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Girls Only, now playing on what my truncated ticket stub ironically refers to as the "main stag" at Hennepin Stages, comes advertised as a show about "the secret comedy of women." The production's logo is a locked diary. You would think that ad campaign would attract scores of curious men—I mean, who doesn't want to learn women's secrets? Instead, at this Sunday's matinee performance, one 60-something man and I were the only two people in the house with Y chromosomes. What did we learn? That women think tampons are really funny.
Well, some women. I brought my friend Katie, who was disturbed by the show's fixation with feminine hygiene products. "Just because it's something we're 'not supposed to talk about,'" she said, "doesn't mean we have to talk about it." Or turn it into a rocket, or make a Christmas ornament out of it, or stick it on a shoe and dust the floor with it.
|girls only, presented through april 3 at hennepin stages. for information and tickets ($29.50), see hennepintheatretrust.org.|
Girls Only was created, and is performed, by Barbara Gehring and Linda Klein, actresses from Denver who have taken their show on the road. The tone of the show is set immediately, when you enter the theater to find two women in their early 40s lounging in multiple layers of lingerie in a little girl's bedroom decorated in 1970s style, paging through Victoria's Secret catalogs. Then the show starts, and they begin singing, dancing, and removing layers of lingerie. It's not a striptease—they've got bejeweled brassieres to show off.
The show proceeds in a series of comedy sketches in various styles—improv, music, monologue, even shadow puppetry. Gehring and Klein are surprisingly dry comediennes, and I had the distinct impression that they want to be edgier than they know they'd better be if they want to keep filling that cabaret seating. A joke about a school-age boy breastfeeding received an audibly uneasy reaction, but there was a big, sincere awwww over the line, "There are many women who come into your life, but there's only one woman from who your life comes—your mother."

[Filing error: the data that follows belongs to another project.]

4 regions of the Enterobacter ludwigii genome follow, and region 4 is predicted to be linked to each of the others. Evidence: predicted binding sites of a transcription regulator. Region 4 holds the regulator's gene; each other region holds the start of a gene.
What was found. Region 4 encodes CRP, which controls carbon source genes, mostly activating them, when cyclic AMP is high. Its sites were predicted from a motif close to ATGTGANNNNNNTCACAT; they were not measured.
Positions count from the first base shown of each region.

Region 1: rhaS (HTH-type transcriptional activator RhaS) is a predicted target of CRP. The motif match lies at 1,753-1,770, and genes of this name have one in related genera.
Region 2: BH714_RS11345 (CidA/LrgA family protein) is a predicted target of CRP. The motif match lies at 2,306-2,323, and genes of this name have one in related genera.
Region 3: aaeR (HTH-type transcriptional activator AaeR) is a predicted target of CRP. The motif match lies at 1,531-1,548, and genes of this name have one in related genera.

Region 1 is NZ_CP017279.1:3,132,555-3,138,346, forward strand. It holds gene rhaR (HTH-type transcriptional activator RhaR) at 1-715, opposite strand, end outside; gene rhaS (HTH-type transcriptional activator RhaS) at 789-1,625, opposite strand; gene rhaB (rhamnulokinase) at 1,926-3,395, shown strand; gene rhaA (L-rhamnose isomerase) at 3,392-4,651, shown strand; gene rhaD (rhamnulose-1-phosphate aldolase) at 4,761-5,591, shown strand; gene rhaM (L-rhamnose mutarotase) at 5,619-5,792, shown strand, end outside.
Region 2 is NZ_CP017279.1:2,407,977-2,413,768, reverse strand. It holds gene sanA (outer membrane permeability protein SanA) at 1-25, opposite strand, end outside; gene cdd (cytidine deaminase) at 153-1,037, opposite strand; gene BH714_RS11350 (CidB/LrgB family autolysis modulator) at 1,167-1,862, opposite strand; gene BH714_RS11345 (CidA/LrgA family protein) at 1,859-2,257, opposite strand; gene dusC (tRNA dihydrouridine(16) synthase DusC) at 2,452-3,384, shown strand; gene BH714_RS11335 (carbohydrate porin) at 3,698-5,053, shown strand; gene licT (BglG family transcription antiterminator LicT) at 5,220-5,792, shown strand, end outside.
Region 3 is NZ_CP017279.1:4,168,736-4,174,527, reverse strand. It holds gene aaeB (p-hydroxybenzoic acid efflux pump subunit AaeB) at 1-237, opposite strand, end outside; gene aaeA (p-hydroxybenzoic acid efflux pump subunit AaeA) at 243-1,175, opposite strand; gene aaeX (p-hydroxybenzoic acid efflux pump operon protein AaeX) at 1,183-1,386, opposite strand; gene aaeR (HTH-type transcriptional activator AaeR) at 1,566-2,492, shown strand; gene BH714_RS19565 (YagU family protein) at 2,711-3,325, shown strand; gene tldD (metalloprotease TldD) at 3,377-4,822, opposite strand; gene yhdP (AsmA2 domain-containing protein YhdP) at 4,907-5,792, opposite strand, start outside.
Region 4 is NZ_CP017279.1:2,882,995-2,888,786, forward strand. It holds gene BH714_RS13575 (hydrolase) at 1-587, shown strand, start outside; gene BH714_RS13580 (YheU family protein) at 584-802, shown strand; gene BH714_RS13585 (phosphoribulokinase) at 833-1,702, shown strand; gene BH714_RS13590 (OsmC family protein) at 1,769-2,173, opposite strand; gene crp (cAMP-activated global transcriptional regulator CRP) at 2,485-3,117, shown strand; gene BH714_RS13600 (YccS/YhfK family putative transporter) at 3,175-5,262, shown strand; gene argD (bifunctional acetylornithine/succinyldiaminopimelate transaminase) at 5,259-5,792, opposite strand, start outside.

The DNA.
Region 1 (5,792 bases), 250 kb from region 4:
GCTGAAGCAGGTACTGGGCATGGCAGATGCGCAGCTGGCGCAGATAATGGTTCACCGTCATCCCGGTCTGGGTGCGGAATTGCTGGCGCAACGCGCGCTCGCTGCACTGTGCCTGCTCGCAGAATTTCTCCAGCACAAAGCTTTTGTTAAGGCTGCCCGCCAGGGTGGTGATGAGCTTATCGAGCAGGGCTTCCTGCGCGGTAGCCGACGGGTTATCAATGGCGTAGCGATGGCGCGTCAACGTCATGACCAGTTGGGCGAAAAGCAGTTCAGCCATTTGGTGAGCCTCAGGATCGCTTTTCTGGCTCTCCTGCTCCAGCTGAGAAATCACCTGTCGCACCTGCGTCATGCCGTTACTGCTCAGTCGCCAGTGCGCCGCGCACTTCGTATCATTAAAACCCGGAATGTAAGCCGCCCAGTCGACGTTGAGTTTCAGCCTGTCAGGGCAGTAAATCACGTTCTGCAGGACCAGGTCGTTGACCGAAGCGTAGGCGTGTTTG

Much of the comedy centers on the performers' childhood reminisces, and the show's appeal seems to lie in its invitation for grown women to revisit their wide-eyed years of girlhood. Boys are much discussed, but there's little talk about men. Puberty is a big subject, but sex is hardly even alluded to. Fun is poked at the institution of the baby/wedding shower, but childraising is not something that Girls Only gets into. The funniest sketch has Gehring and Klein improvising an interaction based on the contents of two random audience members' purses, but why do many women carry so much stuff around all the time? That is a question for another show.
The show ends much as it began, with Gehring and Klein dancing around in their underwear. (This time, it's a ballet that involves unconventional uses of pantyhose.) The Des Moines Register says that "Girls Only is like one big sleepover—without having to worry about your dad coming down to shush everyone." As one might expect, the Iowans have it about right. This is a show for grown women who want to have a big sleepover together: to jump on beds instead of making them, to giggle about boys instead of worrying about men, to use sanitary products for craft projects instead of thinking about the logistics (or the politics) of the reproductive cycle that necessitated their invention.
The Vagina Monologues is for men and women to watch and think about together; this show truly is for Girls Only, and it's best enjoyed by the Sandra Dees of the world. Rizzo would be at the bar with the male bartender, planning a very different kind of slumber party.